IUI is not nearly as effective as IVF and under the Medicare system the relative costs don’t make it particularly worthwhile for many couples. However for couples with sexual issues or who have ethical objections to IVF it may be worthwhile. Single women and same sex couples also frequently use this technique with their sperm donors.
This involves stimulating the ovaries with FSH injections to induce the growth of a cohort of follicles/eggs. The eggs are then retrieved via an ultrasound guided trans-vaginal needle aspiration. In the laboratory the eggs are combined with sperm in a dish to create embryos which are then grown in the lab for several days. One to two embryos are then transferred back inside the uterine cavity via a trans-cervical catheter. Excess embryos can be frozen and stored for subsequent attempts/children.
IVF success rates have improved remarkably over the last 20 years with younger couples capable of success using this technique. Female age is the biggest predictor of success. Most causes of infertility benefit from IVF.
Or intra-cytoplasmic sperm injection is a technique where the eggs retrieved during an IVF cycle are fertilised by direct injection of a single sperm into the oocyte’s cytoplasm by a scientist. It is used with significant sperm problems and in cases of fertilisation issues. Sperm can be used from men who in the past could not have fathered a child. Sperm may be obtained from direct retrieval from the epidydimis or testicle.
Has become much less commonly used by couples as sperm retrieval techniques have improved. Donors are also much less readily available than in the past as they can not be paid and are no longer anonymous.
This involves a suitable female donor going through a cycle of IVF and her eggs then being fertilised by the recipient husband’s sperm. The embryos created are then transferred into the uterus of the recipient female. Under NSW law the birth mother is the legal mother. This technique is used for women who have gone through early menopause or who is unable to achieve a pregnancy using her own eggs.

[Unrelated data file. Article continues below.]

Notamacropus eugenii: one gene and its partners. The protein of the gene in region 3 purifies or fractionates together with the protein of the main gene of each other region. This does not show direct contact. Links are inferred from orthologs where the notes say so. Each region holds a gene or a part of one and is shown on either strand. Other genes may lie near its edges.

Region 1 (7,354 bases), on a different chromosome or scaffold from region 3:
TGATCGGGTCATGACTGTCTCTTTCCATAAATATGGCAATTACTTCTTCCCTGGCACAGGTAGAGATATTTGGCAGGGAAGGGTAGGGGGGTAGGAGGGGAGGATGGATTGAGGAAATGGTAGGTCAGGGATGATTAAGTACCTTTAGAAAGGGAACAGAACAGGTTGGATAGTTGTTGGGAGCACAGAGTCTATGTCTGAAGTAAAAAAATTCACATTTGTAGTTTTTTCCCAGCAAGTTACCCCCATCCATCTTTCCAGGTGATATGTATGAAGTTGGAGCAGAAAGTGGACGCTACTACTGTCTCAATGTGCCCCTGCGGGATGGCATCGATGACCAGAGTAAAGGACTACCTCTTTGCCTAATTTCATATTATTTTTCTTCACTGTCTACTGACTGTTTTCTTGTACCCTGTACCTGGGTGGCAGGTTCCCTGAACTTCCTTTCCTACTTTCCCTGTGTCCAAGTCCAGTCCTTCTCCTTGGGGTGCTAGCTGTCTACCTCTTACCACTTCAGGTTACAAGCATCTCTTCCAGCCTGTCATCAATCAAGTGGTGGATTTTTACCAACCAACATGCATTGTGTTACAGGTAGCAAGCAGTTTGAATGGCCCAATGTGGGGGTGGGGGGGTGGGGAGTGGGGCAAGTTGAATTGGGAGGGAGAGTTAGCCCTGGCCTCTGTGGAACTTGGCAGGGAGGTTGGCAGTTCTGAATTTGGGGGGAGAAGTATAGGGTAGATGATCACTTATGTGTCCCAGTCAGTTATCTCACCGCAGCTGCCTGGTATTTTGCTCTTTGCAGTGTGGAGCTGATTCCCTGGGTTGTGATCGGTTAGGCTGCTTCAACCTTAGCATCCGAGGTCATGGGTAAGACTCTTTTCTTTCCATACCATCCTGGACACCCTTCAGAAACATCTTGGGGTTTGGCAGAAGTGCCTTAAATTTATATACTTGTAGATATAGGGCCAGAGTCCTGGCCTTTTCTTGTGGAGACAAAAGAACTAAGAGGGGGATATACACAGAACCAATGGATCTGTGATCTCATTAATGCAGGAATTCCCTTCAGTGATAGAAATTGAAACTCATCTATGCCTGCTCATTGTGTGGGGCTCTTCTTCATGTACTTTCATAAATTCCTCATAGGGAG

Is not covered by a legislative framework in NSW but never the less still occurs. The surrogate goes through pregnancy for the recipient couple. The child is then adopted by the recipients. Women who have no uterus (E.g. cancer treatment, obstetric complications, congenital abnormalities) may consider this option.
Pre-implantation Genetic Diagnosis
A relatively new technique where embryos are biopsied and specific genetic or chromosomal anomalies tested for. Unaffected embryos can then be transferred avoiding the risk of certain genetic conditions E.g. Cystic fibrosis, Down syndrome
Psychological Aspects of Infertility
Infertility places stress upon couples. An infertile couple suffers a feeling of loss with each period - i.e. loss of the imagined child. Most are able to cope with this but doctors involved with their care should be aware that some need help. As well as the stress of not conceiving, other stress includes:
Pressure upon a couple's sexual relationship.
Pressure (personal or from their doctor or partner or family) to participate in treatment, e.g. IVF
Pressure to consider donor gametes.
Pressure to consider adoption.
Grief when coming to terms with life without children
Original text Dr Jock Shumack
Revised MWB June 1998
Revised Myvanwi Mcilveen 2012